The double bass, or simply the bass (and numerous other names), is the largest and lowest-pitched bowed string instrument in the modern symphony orchestra.
It is a standard member of the orchestra's string section, as well as the concert band, and is featured in concertos, solo and chamber music in Western classical music. The bass is used in a range of other genres, such as jazz, 1950s-style blues and rock and roll, rockabilly, psychobilly, traditional country music, bluegrass, tango and many types of folk music.
The bass is a transposing instrument and is typically notated one octave higher than tuned to avoid excessive ledger lines below the staff. The double bass is the only modern bowed string instrument that is tuned in fourths (like a viol), rather than fifths, with strings usually tuned to E1, A1, D2 and G2.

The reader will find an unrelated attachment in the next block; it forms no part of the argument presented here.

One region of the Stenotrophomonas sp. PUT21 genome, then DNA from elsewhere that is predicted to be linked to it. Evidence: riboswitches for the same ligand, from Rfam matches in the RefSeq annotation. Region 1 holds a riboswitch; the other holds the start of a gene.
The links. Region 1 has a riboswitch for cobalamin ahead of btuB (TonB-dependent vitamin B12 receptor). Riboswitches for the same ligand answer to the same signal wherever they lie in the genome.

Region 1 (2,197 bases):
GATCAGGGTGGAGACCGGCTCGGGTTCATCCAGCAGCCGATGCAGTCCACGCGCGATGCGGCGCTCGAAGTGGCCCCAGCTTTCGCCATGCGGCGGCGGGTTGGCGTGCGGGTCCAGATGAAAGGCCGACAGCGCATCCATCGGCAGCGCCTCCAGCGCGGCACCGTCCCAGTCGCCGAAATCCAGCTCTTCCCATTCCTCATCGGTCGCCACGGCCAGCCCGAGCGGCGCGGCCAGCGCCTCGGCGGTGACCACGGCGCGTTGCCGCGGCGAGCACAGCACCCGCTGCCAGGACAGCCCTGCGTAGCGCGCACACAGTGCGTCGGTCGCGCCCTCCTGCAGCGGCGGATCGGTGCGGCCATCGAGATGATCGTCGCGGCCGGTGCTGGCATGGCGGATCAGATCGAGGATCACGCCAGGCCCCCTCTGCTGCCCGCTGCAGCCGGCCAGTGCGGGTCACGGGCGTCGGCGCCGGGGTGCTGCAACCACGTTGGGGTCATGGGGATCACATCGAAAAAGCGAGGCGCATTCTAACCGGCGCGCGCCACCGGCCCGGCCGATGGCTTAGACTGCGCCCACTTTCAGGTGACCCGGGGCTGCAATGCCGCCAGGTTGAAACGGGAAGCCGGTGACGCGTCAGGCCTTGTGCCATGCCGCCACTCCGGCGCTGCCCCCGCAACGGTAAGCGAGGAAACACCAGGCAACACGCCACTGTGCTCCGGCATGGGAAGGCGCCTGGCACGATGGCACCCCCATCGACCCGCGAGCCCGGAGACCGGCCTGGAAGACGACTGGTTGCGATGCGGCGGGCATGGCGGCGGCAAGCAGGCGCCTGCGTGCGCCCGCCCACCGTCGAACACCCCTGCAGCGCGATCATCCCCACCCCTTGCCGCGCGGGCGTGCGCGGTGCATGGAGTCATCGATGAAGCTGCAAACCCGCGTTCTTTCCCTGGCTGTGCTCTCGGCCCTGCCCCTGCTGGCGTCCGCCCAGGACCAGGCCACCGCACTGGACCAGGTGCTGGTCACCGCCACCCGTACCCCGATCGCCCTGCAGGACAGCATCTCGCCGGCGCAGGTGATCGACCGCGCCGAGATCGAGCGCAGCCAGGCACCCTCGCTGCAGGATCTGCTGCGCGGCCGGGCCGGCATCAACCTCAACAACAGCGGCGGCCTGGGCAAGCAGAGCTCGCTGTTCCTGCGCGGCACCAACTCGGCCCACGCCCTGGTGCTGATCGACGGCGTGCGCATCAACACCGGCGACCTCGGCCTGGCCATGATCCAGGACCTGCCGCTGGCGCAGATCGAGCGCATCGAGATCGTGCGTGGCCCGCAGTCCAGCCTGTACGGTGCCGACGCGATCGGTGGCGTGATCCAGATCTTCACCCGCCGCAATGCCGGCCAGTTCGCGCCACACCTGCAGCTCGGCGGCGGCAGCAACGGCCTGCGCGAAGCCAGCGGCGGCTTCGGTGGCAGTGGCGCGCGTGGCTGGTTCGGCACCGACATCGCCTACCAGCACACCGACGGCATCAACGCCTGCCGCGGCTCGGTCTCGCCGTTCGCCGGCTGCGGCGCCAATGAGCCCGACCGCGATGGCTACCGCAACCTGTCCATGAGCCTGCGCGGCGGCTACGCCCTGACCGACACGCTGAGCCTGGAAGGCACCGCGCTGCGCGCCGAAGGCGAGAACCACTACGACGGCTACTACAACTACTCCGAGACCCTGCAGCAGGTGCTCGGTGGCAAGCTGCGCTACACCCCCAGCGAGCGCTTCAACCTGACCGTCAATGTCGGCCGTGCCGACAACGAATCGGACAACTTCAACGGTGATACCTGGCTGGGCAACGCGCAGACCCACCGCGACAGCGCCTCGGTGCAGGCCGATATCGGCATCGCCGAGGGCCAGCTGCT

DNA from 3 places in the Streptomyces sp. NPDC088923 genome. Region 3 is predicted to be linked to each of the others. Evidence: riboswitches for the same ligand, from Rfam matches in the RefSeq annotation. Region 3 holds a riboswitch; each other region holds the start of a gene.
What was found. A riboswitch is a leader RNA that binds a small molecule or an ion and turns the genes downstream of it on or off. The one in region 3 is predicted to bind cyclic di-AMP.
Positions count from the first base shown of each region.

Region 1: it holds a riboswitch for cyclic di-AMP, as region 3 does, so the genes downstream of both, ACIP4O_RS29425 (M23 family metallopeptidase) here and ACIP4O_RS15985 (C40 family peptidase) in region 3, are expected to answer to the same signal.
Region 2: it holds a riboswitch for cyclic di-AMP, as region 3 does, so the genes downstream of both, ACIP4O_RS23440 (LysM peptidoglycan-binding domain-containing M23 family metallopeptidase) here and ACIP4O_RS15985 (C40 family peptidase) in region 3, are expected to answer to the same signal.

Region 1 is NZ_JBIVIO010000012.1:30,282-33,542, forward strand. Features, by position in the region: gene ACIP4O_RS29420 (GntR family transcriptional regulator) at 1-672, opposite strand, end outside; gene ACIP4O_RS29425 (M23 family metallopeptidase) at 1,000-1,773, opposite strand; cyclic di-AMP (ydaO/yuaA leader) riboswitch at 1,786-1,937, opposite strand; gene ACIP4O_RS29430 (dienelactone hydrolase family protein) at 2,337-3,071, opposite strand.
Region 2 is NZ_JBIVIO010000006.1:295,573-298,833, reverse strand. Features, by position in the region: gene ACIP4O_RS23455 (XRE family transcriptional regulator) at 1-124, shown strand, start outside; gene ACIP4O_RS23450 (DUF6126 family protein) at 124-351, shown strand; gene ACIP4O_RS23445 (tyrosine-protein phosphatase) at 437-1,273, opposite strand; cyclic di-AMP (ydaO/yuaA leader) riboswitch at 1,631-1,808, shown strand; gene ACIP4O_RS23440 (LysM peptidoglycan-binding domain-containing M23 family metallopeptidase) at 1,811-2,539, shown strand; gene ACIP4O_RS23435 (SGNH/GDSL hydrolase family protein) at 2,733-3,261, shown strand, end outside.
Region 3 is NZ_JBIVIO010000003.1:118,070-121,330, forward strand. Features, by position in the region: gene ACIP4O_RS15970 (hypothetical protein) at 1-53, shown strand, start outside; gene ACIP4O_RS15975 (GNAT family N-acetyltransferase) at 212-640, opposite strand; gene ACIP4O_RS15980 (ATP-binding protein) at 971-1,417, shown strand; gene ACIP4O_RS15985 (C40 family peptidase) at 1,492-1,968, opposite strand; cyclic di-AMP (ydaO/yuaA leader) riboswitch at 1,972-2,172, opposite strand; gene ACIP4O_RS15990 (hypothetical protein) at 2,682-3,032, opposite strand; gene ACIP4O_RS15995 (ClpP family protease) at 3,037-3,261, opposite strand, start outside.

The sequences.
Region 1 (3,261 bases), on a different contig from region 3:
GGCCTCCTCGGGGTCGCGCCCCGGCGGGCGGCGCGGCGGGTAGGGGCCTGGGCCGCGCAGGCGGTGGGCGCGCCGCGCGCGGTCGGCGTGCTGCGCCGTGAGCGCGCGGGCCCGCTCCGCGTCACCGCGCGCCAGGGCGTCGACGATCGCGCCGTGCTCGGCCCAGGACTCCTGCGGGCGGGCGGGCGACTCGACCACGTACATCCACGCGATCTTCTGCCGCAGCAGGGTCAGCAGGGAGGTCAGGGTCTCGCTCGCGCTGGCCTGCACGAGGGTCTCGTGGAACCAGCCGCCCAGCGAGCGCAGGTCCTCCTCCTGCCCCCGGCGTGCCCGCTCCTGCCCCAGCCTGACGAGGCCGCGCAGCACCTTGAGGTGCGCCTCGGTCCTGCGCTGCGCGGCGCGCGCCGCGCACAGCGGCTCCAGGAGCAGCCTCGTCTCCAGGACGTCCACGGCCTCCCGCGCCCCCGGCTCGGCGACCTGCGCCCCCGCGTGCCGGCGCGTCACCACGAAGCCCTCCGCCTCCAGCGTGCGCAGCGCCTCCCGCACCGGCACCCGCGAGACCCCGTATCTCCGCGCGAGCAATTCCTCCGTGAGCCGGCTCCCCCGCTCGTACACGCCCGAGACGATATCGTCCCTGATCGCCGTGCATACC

The instrument's exact lineage is still a matter of some debate, with scholars divided on whether the bass is derived from the viol or the violin family. However the body shape especially where it curves into the neck matches the viol family whereas in the rest of the violin family, the body meets the neck with no blending curve.
The double bass is played with a bow (arco) or by plucking the strings (pizzicato). In orchestral repertoire and tango music, both arco and pizzicato are employed. In jazz, blues, and rockabilly, pizzicato is the norm. Classical music uses the natural sound produced acoustically by the instrument, as does traditional bluegrass. In jazz, blues, and related genres, the bass is frequently amplified.